COLUMBUS — An arrowhead dating from 500-1000 AD is among the artifacts discovered in a recent survey of the Loup Canal system.
The nearly completed “pedestrian survey” of the canal for cultural or historically significant artifacts included both sides of the canal from the Loup Power District’s Genoa Headworks to Tail Race Park south of Columbus.
Nancy Carlson, a contract archaeologist, was hired by Loup Power District to complete the survey, including the identification and documentation of artifacts or areas along the canal of potential historic significance.
The study is being done as part of the district’s ongoing relicensing project required by the Federal Energy Regulation Commission (FERC).
“The purpose of this study is to make sure Loup is in compliance with the National Historic Preservation Act of 1966,” Carlson said. “The act was put in place to mitigate or prevent any adverse effects that could come into play through the development or maintenance of potentially historic areas and the artifacts that may be found in those areas.”
“The work is nearly complete, and I want to thank Alyce Tejral, of Genoa ,for helping with this survey.”
Carlson said she and Tejral were out in the field every day weather permitted since the survey began in mid-March.
“Loup Power District has done an outstanding job of erosion control along the canal system,” Carlson said.
Carlson said that outstanding work of erosion control accomplished with a variety of ground covers including grasses and trees.
She said while those practices did not necessarily make her job easier, it does provide another degree of protection for archaeologically significant areas that are located along the canal.
“In the course of the survey we did find some areas with scattered pottery, flaking or other archaeological significance,” Carlson said. “In those places, then Alyce and I would do a shovel test to see what else we could discover.”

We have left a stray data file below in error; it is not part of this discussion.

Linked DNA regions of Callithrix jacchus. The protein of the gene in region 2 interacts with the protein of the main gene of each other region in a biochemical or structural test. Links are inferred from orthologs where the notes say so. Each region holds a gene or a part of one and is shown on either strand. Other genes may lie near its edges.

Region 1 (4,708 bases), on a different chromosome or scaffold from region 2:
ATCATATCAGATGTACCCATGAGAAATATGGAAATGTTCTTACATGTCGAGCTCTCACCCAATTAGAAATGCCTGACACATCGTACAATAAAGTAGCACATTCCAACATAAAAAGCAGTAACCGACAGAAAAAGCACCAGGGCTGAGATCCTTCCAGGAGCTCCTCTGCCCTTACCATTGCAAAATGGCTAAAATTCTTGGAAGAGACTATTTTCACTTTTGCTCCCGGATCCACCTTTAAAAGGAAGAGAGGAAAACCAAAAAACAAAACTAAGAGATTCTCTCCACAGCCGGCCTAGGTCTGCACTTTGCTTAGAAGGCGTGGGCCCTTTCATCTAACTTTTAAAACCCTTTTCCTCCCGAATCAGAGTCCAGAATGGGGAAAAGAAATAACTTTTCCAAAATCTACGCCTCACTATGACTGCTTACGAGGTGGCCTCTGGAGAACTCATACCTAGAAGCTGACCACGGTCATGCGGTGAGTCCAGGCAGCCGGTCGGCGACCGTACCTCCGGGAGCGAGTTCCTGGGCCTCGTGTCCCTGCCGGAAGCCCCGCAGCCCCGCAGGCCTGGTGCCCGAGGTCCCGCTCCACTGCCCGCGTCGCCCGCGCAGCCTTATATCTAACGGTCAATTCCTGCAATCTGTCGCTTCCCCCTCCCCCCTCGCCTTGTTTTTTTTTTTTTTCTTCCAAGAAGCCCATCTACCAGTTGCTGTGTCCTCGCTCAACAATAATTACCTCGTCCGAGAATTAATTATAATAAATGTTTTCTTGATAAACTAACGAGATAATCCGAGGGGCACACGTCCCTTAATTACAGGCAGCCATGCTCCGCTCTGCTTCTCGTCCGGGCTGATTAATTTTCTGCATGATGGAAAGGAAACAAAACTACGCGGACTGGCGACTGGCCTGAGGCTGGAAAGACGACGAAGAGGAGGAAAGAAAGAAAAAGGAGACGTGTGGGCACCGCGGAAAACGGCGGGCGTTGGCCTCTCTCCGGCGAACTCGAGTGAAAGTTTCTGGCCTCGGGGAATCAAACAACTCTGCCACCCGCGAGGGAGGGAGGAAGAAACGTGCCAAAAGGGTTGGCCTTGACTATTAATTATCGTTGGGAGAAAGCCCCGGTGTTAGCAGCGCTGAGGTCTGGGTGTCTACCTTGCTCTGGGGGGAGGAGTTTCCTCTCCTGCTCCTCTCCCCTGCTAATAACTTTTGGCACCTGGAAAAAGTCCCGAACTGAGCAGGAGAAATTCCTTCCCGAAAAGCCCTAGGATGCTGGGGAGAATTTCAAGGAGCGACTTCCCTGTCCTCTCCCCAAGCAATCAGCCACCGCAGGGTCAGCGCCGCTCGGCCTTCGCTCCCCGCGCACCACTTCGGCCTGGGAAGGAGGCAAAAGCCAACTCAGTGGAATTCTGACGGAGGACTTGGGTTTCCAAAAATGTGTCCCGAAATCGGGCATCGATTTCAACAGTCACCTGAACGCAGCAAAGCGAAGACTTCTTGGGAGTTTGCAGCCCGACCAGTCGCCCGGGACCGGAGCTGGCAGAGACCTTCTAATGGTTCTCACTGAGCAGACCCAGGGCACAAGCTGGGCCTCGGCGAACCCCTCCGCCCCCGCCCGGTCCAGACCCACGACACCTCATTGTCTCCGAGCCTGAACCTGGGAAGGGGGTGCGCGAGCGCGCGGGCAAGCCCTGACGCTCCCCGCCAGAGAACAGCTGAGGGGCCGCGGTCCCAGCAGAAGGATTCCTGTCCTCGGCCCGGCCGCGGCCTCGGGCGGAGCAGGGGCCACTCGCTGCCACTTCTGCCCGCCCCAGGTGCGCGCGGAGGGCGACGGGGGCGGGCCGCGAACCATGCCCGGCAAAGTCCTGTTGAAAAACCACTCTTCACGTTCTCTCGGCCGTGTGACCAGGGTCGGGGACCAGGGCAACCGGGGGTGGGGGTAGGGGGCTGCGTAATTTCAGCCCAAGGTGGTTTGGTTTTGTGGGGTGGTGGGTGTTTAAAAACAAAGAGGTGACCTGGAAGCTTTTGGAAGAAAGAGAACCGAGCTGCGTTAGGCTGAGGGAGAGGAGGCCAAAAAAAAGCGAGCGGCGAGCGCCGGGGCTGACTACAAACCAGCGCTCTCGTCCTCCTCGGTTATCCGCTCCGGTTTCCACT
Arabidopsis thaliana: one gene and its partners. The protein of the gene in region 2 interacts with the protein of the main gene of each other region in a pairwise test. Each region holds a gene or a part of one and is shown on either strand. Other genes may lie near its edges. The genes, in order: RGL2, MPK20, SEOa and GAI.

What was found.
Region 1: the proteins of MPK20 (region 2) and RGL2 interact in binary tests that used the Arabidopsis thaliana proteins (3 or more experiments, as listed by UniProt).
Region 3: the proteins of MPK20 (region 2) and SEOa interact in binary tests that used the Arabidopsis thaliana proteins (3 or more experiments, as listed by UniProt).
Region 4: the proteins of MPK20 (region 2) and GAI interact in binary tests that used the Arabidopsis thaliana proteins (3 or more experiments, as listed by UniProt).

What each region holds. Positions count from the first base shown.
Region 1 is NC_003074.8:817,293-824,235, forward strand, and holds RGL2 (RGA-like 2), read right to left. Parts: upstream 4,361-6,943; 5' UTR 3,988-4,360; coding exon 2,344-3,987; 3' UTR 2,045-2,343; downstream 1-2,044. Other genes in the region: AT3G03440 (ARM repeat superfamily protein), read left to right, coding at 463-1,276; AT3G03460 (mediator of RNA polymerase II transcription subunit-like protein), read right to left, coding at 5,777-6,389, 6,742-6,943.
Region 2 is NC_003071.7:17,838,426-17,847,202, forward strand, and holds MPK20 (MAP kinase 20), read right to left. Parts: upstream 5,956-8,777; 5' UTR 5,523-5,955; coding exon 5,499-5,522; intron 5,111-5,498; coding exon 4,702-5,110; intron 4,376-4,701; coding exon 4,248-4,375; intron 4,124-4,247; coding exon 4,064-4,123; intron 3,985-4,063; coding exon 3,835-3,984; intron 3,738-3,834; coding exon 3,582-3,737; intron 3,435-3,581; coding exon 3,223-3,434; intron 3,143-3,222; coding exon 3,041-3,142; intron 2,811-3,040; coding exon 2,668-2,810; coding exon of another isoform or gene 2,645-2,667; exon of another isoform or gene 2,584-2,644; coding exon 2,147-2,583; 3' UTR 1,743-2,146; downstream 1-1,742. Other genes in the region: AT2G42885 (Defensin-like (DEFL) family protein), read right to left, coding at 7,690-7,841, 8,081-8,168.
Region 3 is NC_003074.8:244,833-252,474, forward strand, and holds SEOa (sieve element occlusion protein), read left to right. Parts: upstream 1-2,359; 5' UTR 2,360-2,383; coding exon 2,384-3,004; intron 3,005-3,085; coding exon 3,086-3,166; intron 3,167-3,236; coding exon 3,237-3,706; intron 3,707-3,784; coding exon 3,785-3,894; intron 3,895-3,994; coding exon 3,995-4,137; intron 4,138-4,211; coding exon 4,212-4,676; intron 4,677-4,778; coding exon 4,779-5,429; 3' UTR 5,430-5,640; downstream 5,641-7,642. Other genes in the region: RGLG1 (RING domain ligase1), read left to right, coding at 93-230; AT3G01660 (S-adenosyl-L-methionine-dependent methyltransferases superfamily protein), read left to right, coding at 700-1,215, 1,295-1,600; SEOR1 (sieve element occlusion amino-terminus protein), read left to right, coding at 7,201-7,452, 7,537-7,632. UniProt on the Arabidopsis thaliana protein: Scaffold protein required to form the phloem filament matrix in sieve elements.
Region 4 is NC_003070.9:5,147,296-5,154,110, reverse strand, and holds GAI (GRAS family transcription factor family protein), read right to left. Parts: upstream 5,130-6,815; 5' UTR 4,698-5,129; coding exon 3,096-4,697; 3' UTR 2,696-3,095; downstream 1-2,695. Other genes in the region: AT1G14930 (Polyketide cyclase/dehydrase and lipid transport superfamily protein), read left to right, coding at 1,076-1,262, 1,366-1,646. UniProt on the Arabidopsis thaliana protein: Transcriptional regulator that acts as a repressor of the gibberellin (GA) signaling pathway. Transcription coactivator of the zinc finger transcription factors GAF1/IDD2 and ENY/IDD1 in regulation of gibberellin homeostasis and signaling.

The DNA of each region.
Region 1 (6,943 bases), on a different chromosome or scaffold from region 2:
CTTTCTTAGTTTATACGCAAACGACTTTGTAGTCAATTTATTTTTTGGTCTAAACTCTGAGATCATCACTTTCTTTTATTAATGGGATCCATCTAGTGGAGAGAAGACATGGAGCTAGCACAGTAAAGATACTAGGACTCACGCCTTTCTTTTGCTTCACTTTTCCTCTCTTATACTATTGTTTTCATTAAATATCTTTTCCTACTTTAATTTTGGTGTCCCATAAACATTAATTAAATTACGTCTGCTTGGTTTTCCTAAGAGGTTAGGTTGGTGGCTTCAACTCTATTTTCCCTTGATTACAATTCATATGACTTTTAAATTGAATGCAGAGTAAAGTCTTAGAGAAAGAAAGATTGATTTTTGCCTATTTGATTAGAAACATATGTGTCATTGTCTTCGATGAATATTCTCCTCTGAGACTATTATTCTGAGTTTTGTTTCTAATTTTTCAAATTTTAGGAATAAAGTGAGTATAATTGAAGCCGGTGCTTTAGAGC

Carlson said new areas as well as other known areas along the canal were documented. She said a GPS or a longitudinal and latitudinal reading was also taken and recorded for the final report that will be provided to the district.
“One artifact, which is very likely a Woodland Point or arrowhead and is about 1,000 years old, was found between Genoa and Monroe,” Carlson said. “We don’t like to be more specific than that which is another way of ensuring the preservation of those areas where we’re finding scattered debris, flakes or points.”
Tuesday morning Carlson was joined by Curator of Anthropology Alan Osborn of the University of Nebraska State Museum at the district’s Columbus Power House.
“The significance of a find such as this point (arrowhead) is we can often learn many things about the habits of those who would have made this artifact,” Osborn said. “For instance by matching this material with other known materials from other sites we can learn quite a bit about their traveling habits. Often times the Pawnee, for instance would have collected raw materials for their arrow heads while on a seasonal hunt in other areas of the state or region.”
Osborn explained that the artifacts known as flakes are in fact the bits of stone that were chipped off during the process of shaping a stone into an arrowhead.
Carlson said the field work is nearly done for the study and a rough draft is being worked on. She said a final study result will be presented to the Loup Power Board of Directors in the very near future.